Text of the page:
Looking at the map above titled, “Seattle’s Bike Network through Q3 2022”, all I see in all of SE Seattle for a connected north south route is the greenway. Take that unprotected route away, and what are you left with? Not much, and definitely nothing safe and connected.
As far as unconnected north/south protected bike routes in SE Seattle — Is there any plan to build on the excellent but short and lonely Wilson Ave protected bike lane that runs north from Seward Park Ave S. and ends one block south of the Seward Park business district (Third Place Books, Chuck’s, etc.) at S. Dawson St? I’m glad the lane is there, but at the moment, it’s like a beautiful bridge to nowhere. It doesn’t even serve to get neighbors safely all the way to the bookstore, since the separation / protection peters out one block south of that with no warning or direction to users. The bike lane through the business district and north to Genesee is one big scary paint-only door zone adventure. Any plans to protect this bike lane and better connect it to the greenway where they intersect on Genesee?
To address the unconnected problem — how about linking Seward Park to Hillman City and Beacon Hill with a protected bike lane on Orcas over to the lane on Wilson? How about linking the Seward Park neighborhood with Dunlap and Rainier Beach by extending the bike lane south at least one direction on Seward Park Ave from Wilson & Seward Park Ave S. to S. Grattan St (this would require removing on street parking south of Othello, something SDOT did once then reneged on, possibly due to complaints about loss of street parking from the private Kline Galland convalescent home)? This would also connect to the S. Kenyon St. “safe route to school”, a descriptor so undeserved for the Rainier Ave-to-Seward Park Ave S segment that it demands mockery and opprobrium. Safer than having your child ride or walk on I-5, maybe.
How about connecting the woefully underused protected bike lane on Othello / Myrtle / Swift with something, anything? Provide a safe connection with the Othello light rail. Run it east to Seward Park Ave. Run it west to Georgetown and South Park. Run it north to 15th Ave.
These are all things that the city needs to hear when developing the Seattle Transportation Plan. I have more coming on that (posts focusing on different parts of town), so stay tuned. I’ll try to look into the routes you mention when I get to the SE section.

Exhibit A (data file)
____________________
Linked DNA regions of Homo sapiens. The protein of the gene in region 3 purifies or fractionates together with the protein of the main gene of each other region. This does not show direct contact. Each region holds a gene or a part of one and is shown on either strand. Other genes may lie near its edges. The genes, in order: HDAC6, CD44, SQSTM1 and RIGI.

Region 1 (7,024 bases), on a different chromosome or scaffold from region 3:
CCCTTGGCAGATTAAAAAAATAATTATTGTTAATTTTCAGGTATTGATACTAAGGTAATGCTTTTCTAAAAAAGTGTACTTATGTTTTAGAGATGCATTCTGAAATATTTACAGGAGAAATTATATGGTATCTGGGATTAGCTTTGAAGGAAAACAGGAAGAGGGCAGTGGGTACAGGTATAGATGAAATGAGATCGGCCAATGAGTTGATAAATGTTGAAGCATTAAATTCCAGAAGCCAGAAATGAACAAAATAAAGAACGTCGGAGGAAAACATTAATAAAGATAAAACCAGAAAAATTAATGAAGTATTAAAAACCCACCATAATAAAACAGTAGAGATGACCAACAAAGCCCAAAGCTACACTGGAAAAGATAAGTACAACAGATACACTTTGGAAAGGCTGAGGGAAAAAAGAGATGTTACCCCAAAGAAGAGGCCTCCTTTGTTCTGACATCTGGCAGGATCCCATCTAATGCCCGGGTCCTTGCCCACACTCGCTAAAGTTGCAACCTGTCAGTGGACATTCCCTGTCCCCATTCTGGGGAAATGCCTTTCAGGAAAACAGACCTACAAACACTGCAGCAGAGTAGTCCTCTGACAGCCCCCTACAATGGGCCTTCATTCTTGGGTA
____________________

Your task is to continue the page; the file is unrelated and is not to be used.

But to answer your question about including neighborhood greenways, yeah, I agree with your points. Many of the city’s greenways have proven to be a big disappointment, and you hit the two biggest issues on the head. 1) Not enough traffic diversion to reduce cut-through traffic and keep traffic volumes as low as possible and 2) Shoehorning complicated and hilly greenways into places where bike lanes would be much more effective. Rainier Valley is the best example, though West Seattle has some, too. However, the Move Seattle Levy specifically called for these greenways, so that’s why they are relevant in this post. We should write the next levy and transportation plan differently to clarify when a greenway is and is not appropriate and to clarify the design standards greenways must meet.
Thanks for your kind and succinct reply to my wall of text, Tom. Being a cyclist and living in the south end for almost 20 years has my frustration starting to bleed out, I think! Thank you for your vital coverage of cyclist and pedestrian safety issues throughout Seattle.
I will give huge kudos to Councilmember Morales for being the only politician in recent memory to give a rat’s behind about street safety in District 2. I’m thrilled that she’s running for re-election. I hope she wins her race and will continue to support and fund improvements in this long neglected part of the city.
This some good reporting Tom, real news of consequence to everyone who rides in Seattle.